During the preview of Q3FY19 results, CNBC-TV18 had mentioned that the said quarter could be the first quarter for listed Indian banks to register profits in the last five quarters.
Now, this prediction has come true after Indian banks reported a net profit of Rs 363 crore against the net loss of Rs 4,157 crore. Well, the losses for Q2FY19 has changed to Rs 4,157 crore from Rs 3,731 crore due to the merger between IDFC Bank and Capital First.
Despite, banking sector reporting profits for the first time in the five quarters, the loss run rate of state-run banks continued for six quarters in a row, while private banks reported the highest profit in the last six quarters.
Biggest losses were posted by Bank of India and IDBI Bank, while highest profit growth was seen in State Bank of India (SBI) and Axis Bank. The IL&FS exposure was a key stressed account, which majority of the lenders have classified as NPA barring a few like IndusInd Bank.
Exposure to Pledged Shares
However, the worry is now spreading to exposures of these banks to companies that have been in the limelight for pledging their promoter stake, like Subhash Chandra-led Essel Group and Anil Ambani-led Reliance ADAG Group.
The market is now waiting to see how banks classify these accounts in their Q4FY19 results. Though, banks are expecting recoveries from the successful resolution of a few big insolvency account proceedings in National Company Law Tribunal (NCLT) during Q4FY19.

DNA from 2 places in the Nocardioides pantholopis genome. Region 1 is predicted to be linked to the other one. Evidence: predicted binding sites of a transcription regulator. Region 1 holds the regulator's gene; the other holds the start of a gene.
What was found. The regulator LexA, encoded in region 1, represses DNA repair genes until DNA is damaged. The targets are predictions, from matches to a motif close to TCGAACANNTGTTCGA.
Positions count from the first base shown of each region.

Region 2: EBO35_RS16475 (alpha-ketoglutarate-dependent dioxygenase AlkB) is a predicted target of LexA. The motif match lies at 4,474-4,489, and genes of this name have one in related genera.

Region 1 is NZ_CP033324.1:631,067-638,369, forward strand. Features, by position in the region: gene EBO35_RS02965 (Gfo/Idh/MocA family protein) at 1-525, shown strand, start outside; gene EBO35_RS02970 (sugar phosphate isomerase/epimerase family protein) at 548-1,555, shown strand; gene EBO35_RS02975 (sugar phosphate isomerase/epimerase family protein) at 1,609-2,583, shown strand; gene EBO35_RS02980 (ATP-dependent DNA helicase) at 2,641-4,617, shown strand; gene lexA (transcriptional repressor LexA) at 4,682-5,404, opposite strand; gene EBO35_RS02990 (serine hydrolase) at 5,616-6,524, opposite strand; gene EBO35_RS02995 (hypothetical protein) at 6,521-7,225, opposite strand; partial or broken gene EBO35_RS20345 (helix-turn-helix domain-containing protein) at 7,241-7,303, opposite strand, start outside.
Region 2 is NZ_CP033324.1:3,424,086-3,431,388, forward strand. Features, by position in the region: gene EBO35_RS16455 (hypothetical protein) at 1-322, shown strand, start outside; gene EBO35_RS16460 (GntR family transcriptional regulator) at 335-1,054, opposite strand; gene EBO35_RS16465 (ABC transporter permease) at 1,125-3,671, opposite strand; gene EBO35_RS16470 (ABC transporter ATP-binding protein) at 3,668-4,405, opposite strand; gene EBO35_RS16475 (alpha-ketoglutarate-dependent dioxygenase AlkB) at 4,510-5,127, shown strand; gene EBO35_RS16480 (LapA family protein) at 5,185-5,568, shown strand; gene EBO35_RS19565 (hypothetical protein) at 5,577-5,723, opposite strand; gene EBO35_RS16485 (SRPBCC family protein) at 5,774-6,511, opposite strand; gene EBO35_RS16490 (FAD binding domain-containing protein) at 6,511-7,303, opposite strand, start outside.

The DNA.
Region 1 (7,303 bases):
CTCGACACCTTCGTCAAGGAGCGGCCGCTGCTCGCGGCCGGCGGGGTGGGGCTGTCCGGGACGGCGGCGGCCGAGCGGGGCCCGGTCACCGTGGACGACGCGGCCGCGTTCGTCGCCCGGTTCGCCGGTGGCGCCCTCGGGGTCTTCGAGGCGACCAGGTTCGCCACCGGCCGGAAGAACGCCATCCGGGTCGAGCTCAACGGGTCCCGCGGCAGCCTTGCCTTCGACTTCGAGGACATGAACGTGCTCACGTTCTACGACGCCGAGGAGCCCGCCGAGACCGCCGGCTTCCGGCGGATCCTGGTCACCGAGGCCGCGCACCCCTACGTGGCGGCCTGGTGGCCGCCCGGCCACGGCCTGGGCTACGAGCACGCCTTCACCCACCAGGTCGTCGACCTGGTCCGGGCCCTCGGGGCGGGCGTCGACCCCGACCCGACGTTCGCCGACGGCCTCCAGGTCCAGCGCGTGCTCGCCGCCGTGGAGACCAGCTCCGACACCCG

With deposits hard to come, the majority of banks are refraining from opening up sanctioned lines for disbursements and this could hamper business growth in Q4FY19. Many of the private banks have credit-deposit (CD) ratios of 90-95 percent, limiting their ability to lend. While the CD ratios of public sector undertaking
(PSU) banks are well below 80 percent, but are on a capital conservation mode to address their balance sheet problems. Prompt Corrective Action
Another important development on the PSU bank front is that three banks, namely Bank of India, Oriental Bank of Commerce and Bank of Maharashtra, have been dropped from the prompt corrective action framework of RBI.
While Punjab & Sind Bank is on the verge of being put on RBI’s watch as its net NPA is higher than six percent.
IDBI Bank continues to have the worst book amongst Indian banks, while IndusInd Bank has the best book as of Q3FY19. Slippages
Slippages are loans that turn into non-performing assets (NPAs) as payments are due for more than 90 days. The slippages lead a bank to lower interest income, while higher provisioning dent the earning capacity. Its vice-versa impact i.e. declining trend of slippages coupled with loan growth means better earning capacity of the bank.